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Cancer Carers application denial a new low says Crowe


Dublin South West Sinn Féin TD, Seán Crowe has described the Department of Social Welfare’s response to a constituent’s application for Carers Allowance as “lacking any credibility and feeling.”

Deputy Crowe said that Patrick Mulligan, his constituent from Tallaght, made an application for a Carers Allowance and was told in a reply that he didn’t fit the criteria.

The reply stated that Patricia, the woman for whom he is giving the fulltime care, did not “require fulltime care and attention as currently laid down in the Carers Allowance legislation.”

Patricia is a seriously ill woman who is currently a patient and receiving palliative care from Our Lady’s Hospice in Harold’s Cross and is visited at her home in Tallaght by their specialist nurses.

Deputy Seán Crowe said:

“I am decades working with various State and Government Departments, and Ministers, on behalf of my constituents.

“I should not be surprised by their replies, but I was shocked and enraged after reading the official correspondence and stock reply from the Department of Social Protection received by Patrick Mulligan.

“To suggest, as the letter did, that Patricia was not ill enough to require full time care is quite frankly insulting, ignores the facts, and lacked any scintilla of credibility.

“Patricia has cancer and is receiving palliative assistance from Our Lady’s Hospice in Harold’s Cross.

“This decision is downright wrong and it confirms that the current system of Social Protection is broken and not fit for purpose.”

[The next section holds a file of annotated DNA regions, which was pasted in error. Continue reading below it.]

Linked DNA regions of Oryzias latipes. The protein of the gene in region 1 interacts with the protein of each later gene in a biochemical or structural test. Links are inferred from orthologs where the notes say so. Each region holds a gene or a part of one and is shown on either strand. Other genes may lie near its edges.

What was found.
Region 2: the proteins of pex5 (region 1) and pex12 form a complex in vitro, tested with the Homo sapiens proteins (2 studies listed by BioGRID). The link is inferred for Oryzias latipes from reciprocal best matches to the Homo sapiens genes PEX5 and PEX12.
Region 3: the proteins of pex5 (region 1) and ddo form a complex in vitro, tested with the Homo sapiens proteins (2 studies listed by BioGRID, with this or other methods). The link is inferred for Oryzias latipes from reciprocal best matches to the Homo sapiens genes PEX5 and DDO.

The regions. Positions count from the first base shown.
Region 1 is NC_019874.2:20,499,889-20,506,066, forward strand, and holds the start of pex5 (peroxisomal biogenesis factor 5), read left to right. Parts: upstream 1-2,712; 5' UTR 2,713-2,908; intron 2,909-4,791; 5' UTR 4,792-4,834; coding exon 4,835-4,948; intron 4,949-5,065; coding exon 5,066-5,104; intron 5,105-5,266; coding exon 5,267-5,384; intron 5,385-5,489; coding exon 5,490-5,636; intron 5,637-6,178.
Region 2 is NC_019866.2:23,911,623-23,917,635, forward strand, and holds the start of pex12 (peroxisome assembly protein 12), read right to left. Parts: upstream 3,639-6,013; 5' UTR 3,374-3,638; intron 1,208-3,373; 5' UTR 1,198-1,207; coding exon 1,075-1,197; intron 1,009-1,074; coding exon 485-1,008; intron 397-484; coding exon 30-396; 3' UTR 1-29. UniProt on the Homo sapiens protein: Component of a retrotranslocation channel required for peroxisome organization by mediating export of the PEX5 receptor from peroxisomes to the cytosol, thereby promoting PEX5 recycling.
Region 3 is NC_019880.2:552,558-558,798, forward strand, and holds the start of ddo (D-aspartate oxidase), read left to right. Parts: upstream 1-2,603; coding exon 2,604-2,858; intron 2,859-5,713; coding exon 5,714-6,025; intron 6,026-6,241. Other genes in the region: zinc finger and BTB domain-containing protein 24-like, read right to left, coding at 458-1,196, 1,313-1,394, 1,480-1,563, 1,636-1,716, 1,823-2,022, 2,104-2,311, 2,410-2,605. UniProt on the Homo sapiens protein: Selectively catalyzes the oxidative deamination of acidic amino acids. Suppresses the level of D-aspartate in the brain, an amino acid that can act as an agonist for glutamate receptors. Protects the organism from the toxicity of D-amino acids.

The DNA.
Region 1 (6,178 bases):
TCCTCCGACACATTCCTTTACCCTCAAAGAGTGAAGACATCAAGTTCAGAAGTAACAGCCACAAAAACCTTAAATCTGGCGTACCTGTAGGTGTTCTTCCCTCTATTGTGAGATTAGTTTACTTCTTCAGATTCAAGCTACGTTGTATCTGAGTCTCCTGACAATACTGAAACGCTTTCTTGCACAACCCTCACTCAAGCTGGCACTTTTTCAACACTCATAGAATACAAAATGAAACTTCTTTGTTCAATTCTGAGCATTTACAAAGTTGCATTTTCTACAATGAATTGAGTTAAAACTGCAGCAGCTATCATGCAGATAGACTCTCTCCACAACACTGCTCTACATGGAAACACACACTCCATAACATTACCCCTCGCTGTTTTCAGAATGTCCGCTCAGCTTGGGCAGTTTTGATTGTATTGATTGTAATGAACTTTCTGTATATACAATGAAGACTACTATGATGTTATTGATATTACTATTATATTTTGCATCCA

Following the rejection of the application by the Department of Social Protection, Deputy Crowe felt Mr Mulligan had good grounds to appeal the decision.

From his own experience of dealing with cases like this in the past, Deputy Crowe was very confident the decision would be reversed, surely there must have been some mistake in the original application.

What happened next shone a light on how the system is failing the most vulnerable in society. He said:

“On reading the Department’s correspondence I asked Patrick to appeal the decision.

“I told him I would go directly to the Minister for Social Protection, Leo Vardakar, to draw his attention to this awful decision thinking that there might be some mistake in the original Carers application.

“I personally spoke to the Minister about the case and followed it up by handing in a letter to his office outlining my immediate concerns, particularly around Patricia’s health and her obvious need for fulltime care.

“Patricia has breast cancer which has spread to her lymph nodes and now down in to her spine. She has been fighting cancer for over 10 years and I can only imagine the difficulties that she has had to confront throughout her illness.

“The last thing she needs at the moment is additional worries about her fulltime care needs.

“Patrick is a close friend of Patricia’s and financially I don’t know how he is still able to keep going.

“Patrick appealed the original decision to deny him a Carers Allowance.

“I had asked the Minister, given the terminal nature of the illness, if the appeal could be fast tracked.

“That has happened and he has now got the Carers Allowance.

“This case is another example of the problems facing all those poor unfortunates who are caught up in a system that clearly isn’t responding in a timely manner to vulnerable citizen’s needs. People have to rely on a TDs representation to get their entitlements.

“The current system is clearly indifferent to the plight of some of our most vulnerable citizens. It’s a system and an approach that has to change.

“I believe, based on cases like this and many others, that we only see genuine change when those in power share a genuine desire to bring about a more just and inclusive society.”